Apple, Google, and Others in Negotiations With Regulators Over Anti-Poaching Agreements

The Wall Street Journal reports that the U.S. Department of Justice is in "advanced" talks with Apple, Google, and several other large tech companies looking to reach a settlement over an investigation of anti-poaching agreements made with each other.

Several of the U.S.'s largest technology companies are in advanced talks with the Justice Department to avoid a court battle over whether they colluded to hold down wages by agreeing not to poach each other's employees.

The companies, which include Google Inc., Apple Inc., Intel Corp., Adobe Systems Inc., Intuit Inc. and Walt Disney Co. unit Pixar Animation, are in the final stages of negotiations with the government, according to people familiar with the matter.

The report notes that some of the companies are expressing more willingness than others to settle with the government over antitrust issues, but that all parties are hoping to avoid a court battle over the issue.

As the Justice Department was beginning its investigation last year, it was reported that Apple and Google had had an informal agreement not to cold-call each others' employees in efforts to lure them away, but that employee-initiated job moves between the companies were permitted. Apple CEO Steve Jobs had reportedly offered a similar proposal to Palm, which then-CEO Ed Colligan rejected.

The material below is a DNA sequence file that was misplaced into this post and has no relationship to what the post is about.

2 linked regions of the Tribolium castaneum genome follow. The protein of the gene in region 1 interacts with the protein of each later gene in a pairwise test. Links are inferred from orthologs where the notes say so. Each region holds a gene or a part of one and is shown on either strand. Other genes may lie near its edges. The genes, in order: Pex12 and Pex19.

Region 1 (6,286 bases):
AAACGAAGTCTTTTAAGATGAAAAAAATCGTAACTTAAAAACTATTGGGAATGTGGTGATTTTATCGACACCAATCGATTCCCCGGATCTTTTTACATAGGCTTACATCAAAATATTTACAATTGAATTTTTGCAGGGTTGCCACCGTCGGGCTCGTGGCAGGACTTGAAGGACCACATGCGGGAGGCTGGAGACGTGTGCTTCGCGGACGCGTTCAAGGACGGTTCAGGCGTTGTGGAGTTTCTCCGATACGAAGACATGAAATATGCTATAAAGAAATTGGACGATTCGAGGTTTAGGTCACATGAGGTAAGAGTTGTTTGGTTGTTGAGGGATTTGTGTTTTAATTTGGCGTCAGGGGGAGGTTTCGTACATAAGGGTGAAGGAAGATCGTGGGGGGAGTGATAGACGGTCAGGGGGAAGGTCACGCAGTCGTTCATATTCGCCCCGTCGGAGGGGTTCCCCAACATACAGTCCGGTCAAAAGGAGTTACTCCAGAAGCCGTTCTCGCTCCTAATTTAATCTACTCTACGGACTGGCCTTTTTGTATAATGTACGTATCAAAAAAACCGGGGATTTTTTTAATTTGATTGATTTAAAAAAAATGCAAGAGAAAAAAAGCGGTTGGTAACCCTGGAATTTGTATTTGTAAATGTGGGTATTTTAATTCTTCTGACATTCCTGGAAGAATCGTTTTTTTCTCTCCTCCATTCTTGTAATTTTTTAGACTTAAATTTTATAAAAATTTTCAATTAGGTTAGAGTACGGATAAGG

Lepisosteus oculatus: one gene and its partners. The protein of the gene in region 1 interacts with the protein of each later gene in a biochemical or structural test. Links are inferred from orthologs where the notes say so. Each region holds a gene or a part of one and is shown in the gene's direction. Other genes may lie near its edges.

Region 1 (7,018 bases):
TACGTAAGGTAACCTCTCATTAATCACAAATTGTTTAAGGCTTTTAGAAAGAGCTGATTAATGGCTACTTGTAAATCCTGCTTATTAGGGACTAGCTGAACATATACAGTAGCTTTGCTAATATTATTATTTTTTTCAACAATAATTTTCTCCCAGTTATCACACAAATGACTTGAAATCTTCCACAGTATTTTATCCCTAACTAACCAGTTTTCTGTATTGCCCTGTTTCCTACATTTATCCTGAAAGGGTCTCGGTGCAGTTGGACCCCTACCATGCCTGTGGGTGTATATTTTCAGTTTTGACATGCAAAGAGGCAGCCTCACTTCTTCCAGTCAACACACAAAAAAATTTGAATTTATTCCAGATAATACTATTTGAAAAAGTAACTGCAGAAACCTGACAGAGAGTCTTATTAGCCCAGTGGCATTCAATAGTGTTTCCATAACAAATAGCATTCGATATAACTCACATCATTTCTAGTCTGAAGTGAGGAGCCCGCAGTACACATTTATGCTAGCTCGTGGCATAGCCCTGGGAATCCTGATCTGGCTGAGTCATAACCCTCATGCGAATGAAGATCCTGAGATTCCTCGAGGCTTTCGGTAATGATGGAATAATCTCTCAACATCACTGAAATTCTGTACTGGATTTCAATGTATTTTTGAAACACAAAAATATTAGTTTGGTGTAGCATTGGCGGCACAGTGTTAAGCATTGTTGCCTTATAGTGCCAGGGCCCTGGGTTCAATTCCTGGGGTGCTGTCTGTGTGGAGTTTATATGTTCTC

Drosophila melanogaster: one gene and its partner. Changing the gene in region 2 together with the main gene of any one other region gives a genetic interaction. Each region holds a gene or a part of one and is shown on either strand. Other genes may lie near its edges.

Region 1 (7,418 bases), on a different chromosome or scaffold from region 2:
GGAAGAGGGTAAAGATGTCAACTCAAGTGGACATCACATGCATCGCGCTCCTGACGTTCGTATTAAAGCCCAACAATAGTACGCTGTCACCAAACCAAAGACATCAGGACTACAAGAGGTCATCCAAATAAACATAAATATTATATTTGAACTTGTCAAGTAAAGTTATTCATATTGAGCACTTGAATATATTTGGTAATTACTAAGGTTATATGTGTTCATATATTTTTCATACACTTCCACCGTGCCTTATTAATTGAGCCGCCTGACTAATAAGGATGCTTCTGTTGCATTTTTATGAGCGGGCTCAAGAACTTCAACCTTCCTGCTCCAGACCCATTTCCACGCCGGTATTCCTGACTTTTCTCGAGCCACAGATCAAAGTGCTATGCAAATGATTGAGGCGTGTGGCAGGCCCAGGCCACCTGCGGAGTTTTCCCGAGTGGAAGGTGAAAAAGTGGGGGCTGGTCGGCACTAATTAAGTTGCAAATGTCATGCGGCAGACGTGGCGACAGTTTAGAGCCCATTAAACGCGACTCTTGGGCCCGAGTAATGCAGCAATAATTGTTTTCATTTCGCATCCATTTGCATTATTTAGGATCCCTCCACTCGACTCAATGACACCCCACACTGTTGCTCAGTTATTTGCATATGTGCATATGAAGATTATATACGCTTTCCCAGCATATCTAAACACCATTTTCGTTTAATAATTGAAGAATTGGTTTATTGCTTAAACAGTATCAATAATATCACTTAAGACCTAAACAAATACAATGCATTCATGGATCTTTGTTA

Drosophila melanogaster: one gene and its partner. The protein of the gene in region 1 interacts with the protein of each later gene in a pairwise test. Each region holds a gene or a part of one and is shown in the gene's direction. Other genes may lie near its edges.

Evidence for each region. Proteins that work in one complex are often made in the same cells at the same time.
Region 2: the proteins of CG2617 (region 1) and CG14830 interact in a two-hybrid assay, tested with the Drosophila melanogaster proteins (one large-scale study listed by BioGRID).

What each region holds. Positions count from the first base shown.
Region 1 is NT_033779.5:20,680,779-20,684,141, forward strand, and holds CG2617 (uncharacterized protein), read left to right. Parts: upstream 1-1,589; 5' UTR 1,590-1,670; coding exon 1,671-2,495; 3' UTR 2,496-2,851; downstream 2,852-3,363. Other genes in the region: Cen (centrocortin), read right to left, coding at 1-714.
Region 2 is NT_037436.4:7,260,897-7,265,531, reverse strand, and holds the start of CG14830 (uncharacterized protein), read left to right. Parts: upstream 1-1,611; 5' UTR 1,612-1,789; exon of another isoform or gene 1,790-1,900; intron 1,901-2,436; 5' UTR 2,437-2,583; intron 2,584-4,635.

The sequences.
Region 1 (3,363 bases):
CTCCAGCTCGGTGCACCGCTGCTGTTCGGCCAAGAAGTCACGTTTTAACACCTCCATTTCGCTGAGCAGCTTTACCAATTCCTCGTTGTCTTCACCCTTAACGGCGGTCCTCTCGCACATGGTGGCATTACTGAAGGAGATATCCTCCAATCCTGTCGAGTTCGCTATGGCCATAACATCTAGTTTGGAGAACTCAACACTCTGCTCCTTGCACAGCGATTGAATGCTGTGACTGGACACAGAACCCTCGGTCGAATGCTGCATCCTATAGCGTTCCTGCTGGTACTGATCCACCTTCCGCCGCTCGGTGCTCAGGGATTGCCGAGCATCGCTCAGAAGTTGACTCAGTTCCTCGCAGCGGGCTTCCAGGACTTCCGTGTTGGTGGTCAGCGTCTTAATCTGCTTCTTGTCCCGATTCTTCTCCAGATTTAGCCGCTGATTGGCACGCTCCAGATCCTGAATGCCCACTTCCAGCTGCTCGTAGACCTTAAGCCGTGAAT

The companies involved have argued that the no-poaching agreements are key for fostering innovation, as they allow the companies to collaborate on projects while offering some measure of reassurance that their partners won't seek to hire away their key employees. The Department of Justice argues, however, that even the banning of the cold-calling practice seen in the least restrictive of the deals between companies has an adverse effect on employee wages and job mobility, as such head-hunting is a primary method of hiring in the tech industry.

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128 months ago
this is in no way different from Intel making deals that prevent manufactureres from buyig AMD chips. This is illegal by antitrust laws and immoral because it's used to hinder individuals carreers.

The jobmarket is supposed to be a free market and not one where HR departments or managers interfere with individuals job chances.

I hope they fine the hell out of them.

To all who say there is no issue: consider the case where let's say a GE (or Pfizer or Siemens or BMW) manager starts a small project with a small company. This small companies employees will then not get offers from a world wide corporation with hundreds of subsidiaries. And we all know that employee initiated job applications have often a close to zero percent chance of success in R&D. So the outcome is: no job for you.
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